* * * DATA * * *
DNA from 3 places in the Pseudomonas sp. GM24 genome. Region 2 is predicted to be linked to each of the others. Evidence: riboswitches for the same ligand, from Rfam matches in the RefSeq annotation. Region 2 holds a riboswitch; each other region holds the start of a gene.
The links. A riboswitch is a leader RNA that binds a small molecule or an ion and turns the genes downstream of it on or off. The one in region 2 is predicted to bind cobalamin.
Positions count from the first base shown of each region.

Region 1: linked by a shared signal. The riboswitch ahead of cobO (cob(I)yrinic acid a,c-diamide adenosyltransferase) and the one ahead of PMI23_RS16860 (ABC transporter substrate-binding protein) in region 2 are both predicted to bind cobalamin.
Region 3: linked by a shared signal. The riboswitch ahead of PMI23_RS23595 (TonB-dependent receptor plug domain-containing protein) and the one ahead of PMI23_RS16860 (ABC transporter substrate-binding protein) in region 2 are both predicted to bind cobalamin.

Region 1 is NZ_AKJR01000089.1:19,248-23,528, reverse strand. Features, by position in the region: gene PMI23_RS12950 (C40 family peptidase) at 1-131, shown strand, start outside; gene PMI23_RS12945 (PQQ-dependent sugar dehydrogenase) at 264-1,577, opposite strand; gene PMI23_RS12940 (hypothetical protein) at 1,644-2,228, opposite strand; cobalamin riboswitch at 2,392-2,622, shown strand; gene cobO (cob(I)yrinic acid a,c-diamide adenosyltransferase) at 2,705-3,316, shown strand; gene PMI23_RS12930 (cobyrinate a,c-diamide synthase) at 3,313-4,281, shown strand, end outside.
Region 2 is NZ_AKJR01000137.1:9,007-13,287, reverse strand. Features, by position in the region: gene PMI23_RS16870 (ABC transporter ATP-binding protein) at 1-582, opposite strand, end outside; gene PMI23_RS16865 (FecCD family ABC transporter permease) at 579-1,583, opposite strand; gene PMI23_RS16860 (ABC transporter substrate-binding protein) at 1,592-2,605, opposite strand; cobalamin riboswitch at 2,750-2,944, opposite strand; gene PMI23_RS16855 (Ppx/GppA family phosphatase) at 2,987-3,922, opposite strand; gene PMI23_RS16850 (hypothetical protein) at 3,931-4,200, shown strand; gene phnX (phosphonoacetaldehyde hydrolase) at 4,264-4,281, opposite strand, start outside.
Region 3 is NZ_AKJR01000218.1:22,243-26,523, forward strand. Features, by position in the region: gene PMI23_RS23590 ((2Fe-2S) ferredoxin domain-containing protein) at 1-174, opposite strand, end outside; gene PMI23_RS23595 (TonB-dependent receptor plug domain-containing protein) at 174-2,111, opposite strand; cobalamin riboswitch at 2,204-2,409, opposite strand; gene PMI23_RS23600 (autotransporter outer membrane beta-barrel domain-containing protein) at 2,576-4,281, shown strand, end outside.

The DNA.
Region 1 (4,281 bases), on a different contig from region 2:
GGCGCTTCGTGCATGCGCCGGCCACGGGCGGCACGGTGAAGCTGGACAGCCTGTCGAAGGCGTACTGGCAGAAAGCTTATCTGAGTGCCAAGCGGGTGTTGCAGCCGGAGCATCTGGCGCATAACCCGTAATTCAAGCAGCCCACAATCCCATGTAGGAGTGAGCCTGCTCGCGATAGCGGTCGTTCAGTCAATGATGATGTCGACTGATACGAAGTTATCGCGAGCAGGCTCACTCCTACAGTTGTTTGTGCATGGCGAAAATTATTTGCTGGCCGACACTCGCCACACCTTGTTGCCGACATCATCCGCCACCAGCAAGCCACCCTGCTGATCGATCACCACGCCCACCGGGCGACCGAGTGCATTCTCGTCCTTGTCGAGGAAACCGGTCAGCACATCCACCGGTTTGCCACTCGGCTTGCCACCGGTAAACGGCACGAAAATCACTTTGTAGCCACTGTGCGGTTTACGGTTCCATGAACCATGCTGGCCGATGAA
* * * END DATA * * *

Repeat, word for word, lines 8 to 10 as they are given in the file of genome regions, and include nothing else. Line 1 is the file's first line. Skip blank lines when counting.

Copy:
Region 3 is NZ_AKJR01000218.1:22,243-26,523, forward strand. Features, by position in the region: gene PMI23_RS23590 ((2Fe-2S) ferredoxin domain-containing protein) at 1-174, opposite strand, end outside; gene PMI23_RS23595 (TonB-dependent receptor plug domain-containing protein) at 174-2,111, opposite strand; cobalamin riboswitch at 2,204-2,409, opposite strand; gene PMI23_RS23600 (autotransporter outer membrane beta-barrel domain-containing protein) at 2,576-4,281, shown strand, end outside.

The DNA.
Region 1 (4,281 bases), on a different contig from region 2: